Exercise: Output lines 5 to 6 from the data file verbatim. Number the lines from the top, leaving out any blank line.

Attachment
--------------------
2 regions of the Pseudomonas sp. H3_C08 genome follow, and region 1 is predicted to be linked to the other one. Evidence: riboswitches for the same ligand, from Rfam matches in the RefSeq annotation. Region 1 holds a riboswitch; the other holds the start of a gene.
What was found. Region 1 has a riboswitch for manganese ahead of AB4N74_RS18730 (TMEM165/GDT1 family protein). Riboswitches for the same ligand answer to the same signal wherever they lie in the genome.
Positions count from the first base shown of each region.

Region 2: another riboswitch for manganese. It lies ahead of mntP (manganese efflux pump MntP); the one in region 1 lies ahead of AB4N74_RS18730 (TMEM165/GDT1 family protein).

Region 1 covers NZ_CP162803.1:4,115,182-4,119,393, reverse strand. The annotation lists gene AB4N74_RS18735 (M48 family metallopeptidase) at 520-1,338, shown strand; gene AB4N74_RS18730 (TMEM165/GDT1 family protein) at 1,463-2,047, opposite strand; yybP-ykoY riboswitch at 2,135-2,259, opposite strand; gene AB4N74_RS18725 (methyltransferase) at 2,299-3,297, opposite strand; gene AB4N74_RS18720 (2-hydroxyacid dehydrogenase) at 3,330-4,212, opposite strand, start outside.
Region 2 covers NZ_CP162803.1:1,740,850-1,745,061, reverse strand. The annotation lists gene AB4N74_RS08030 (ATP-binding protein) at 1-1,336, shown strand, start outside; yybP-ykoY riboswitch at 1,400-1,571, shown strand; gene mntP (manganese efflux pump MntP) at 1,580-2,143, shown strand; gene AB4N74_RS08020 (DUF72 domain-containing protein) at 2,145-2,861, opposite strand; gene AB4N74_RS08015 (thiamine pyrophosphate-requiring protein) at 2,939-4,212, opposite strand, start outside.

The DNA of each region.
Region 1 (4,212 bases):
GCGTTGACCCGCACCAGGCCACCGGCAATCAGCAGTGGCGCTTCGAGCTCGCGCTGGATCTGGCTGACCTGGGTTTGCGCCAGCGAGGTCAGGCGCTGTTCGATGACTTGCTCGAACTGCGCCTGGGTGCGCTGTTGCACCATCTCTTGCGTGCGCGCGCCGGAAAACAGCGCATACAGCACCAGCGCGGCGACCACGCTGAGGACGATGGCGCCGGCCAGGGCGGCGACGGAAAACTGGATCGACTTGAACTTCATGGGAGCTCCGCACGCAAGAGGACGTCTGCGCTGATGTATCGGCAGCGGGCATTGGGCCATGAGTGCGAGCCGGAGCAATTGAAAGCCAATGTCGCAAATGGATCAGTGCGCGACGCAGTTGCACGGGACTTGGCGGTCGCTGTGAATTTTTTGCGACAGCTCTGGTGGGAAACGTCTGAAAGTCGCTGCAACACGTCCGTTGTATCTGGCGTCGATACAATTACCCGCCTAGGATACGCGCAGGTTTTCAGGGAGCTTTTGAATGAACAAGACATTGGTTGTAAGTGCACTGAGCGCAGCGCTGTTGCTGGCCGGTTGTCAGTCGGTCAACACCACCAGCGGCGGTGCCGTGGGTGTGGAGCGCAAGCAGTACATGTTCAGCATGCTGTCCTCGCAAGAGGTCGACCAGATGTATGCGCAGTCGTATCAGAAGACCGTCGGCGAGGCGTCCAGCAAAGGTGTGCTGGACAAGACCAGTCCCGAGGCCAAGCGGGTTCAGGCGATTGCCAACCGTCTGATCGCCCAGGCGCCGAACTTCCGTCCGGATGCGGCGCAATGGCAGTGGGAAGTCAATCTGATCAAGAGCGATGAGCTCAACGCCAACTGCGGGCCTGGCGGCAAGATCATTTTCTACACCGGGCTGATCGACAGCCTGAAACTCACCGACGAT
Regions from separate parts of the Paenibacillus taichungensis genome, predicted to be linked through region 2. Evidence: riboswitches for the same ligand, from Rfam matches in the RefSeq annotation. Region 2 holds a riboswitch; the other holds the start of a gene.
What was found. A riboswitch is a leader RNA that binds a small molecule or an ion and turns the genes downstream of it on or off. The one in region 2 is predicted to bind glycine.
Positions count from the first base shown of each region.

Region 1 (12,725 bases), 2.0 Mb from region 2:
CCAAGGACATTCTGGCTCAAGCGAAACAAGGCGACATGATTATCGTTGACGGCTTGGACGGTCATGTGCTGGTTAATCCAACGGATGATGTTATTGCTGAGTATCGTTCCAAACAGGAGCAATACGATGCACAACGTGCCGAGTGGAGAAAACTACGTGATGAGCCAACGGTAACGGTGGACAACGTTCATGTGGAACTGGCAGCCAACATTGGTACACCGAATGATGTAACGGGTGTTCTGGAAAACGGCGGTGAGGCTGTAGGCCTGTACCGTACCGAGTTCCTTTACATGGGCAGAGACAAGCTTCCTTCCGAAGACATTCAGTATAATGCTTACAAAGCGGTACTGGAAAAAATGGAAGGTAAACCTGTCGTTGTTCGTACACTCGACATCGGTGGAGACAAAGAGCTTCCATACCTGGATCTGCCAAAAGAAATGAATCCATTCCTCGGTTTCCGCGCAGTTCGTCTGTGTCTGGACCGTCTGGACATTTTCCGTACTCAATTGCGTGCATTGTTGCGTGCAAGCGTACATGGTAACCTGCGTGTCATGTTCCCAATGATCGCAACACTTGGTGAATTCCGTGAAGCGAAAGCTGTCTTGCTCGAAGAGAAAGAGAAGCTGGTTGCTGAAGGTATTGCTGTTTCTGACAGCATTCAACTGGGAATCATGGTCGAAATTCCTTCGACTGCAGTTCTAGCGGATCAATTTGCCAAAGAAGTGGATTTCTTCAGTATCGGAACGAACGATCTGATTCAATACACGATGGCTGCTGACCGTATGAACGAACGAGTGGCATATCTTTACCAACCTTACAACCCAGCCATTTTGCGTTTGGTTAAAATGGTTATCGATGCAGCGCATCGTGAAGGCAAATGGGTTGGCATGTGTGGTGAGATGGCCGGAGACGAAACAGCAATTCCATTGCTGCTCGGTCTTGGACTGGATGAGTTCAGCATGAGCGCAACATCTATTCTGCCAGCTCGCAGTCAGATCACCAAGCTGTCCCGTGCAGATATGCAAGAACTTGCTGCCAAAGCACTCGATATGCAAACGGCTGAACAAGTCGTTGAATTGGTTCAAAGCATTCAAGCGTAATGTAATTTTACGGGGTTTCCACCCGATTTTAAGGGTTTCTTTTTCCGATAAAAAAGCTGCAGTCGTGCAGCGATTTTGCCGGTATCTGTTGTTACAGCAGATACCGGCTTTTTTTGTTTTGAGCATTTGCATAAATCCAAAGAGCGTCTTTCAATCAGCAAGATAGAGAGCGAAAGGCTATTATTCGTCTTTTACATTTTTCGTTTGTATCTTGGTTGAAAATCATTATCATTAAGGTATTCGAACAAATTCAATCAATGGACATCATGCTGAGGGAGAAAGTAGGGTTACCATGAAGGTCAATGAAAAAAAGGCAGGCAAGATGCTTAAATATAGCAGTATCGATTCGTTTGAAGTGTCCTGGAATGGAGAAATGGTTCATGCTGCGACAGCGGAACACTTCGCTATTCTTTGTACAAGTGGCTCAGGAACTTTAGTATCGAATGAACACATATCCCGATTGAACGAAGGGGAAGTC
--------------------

Region 1 covers NZ_CP162803.1:4,115,182-4,119,393, reverse strand. The annotation lists gene AB4N74_RS18735 (M48 family metallopeptidase) at 520-1,338, shown strand; gene AB4N74_RS18730 (TMEM165/GDT1 family protein) at 1,463-2,047, opposite strand; yybP-ykoY riboswitch at 2,135-2,259, opposite strand; gene AB4N74_RS18725 (methyltransferase) at 2,299-3,297, opposite strand; gene AB4N74_RS18720 (2-hydroxyacid dehydrogenase) at 3,330-4,212, opposite strand, start outside.
Region 2 covers NZ_CP162803.1:1,740,850-1,745,061, reverse strand. The annotation lists gene AB4N74_RS08030 (ATP-binding protein) at 1-1,336, shown strand, start outside; yybP-ykoY riboswitch at 1,400-1,571, shown strand; gene mntP (manganese efflux pump MntP) at 1,580-2,143, shown strand; gene AB4N74_RS08020 (DUF72 domain-containing protein) at 2,145-2,861, opposite strand; gene AB4N74_RS08015 (thiamine pyrophosphate-requiring protein) at 2,939-4,212, opposite strand, start outside.